Booi said communities reacted to his questions depending on which village they belonged to. He added that he was often seen as “a spy” sent by either the pro- or anti-mining groups and that earning people’s trust was hard. 
 
Amadiba Crisis Committee spokesperson Nonhle Mbuthuma said that as far she was aware their relationship with Mantashe “was at an all-time low” and that the two trusts named Mdatya and Bekela, were created by the minister “without any agreement”. 
 
Other pro-mining groups, according to Mantashe, were the Xolobeni Development Trust; Amadiba Development Forum; Mzamba Taxi Association; the Eastern Cape Contractors’ Forum; BEE partner Xolco Bizana Chamber of Commerce; and King Zanozuko Sigcau. 
 
“We’ve never heard of these other organisations such as Bizana Business Forum. And why is the Taxi Federation interested in what is going on with the mine? There will not be any new roads or routes,” said Mbuthuma. 
 
“Between department and MRC they have created ‘new’ stakeholders who don’t even live in the area. The plan is to then create a committee fairly represented by all these organisations which will, in turn, create a situation where we are continuously outvoted. The department and MRC want to make us a minority voter in our own land. If the mining goes ahead we will be kicked off our land. We will lose everything. 
 
“We are self-sufficient. The govern.ment is pushing us to be dependent on them. We don’t have services here but we don’t have service delivery protests because everything we need is here. And the graves of our forefathers are here,” said Mbuthuma.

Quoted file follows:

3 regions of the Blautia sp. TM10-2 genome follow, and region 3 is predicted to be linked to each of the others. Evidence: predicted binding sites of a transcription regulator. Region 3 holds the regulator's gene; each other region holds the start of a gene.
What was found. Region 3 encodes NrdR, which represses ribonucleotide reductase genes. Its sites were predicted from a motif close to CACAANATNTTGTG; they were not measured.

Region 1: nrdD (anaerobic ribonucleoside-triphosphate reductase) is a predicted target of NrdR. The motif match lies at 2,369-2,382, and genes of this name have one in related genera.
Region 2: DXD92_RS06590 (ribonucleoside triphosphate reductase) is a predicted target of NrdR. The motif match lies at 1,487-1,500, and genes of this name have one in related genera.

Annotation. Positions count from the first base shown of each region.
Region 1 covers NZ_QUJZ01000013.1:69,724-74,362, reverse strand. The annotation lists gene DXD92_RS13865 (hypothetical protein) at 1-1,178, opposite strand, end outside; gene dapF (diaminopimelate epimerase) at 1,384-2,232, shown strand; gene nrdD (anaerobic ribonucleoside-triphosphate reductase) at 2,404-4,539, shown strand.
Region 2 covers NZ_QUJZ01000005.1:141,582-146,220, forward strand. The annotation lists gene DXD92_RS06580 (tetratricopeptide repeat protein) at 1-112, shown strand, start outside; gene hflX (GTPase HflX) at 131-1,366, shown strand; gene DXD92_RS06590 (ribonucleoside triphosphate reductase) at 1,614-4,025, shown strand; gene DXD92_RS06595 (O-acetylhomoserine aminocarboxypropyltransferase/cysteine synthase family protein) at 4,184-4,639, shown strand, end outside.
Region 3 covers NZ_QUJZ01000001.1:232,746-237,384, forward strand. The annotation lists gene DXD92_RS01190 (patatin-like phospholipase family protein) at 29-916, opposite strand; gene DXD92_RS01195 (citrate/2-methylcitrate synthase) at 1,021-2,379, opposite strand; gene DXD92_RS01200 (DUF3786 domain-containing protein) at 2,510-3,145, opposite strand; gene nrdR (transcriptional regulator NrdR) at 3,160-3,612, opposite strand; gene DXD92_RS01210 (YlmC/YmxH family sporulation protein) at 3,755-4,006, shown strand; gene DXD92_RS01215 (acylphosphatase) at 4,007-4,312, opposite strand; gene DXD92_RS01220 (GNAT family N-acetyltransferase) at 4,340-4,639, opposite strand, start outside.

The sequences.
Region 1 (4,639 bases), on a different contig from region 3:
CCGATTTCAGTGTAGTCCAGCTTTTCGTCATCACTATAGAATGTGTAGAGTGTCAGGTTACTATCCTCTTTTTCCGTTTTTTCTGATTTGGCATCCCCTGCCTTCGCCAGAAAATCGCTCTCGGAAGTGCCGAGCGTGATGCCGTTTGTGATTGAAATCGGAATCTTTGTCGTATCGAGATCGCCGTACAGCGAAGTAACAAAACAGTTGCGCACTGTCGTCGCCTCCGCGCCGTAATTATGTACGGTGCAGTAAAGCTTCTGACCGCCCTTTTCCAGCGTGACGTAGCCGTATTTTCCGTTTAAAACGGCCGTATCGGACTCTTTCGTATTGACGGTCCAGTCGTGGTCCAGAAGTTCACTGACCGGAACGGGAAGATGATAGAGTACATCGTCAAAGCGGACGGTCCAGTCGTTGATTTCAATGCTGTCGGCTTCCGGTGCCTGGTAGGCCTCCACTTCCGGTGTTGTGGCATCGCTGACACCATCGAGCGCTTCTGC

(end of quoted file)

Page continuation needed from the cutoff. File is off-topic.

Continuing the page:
At least 70 homesteads will be affected, she said, whereas Qunya had claimed that none would be affected. 
 
“These people will lose not only their homes but their fields, access to the ocean and neighbourhood. And if they are moved, no one knows where they will go,” said Mbuthuma. 
 
The Department of Mineral Resources told Noseweek that, due to the moratorium, any discussion on how and when people could be removed from land to make way for the mine was “pre-emptive”. The department also reaffirmed that “No mining right has been granted in Xolobeni”. 
 
Meanwhile MRC is still considering selling its 56% stake in Transworld Energy and Resources (SA) (Pty) Ltd which owns the Xolobeni Mineral Sands Project, to another BEE partner Keysha Investments 178 (Pty) Ltd. 
 
The only listed director of Keysha is Prince Mzwandile Maraqana, who is spokesman for the recently enthroned AmaMpondo King Zanozuko Tyelovuyo Sigcau.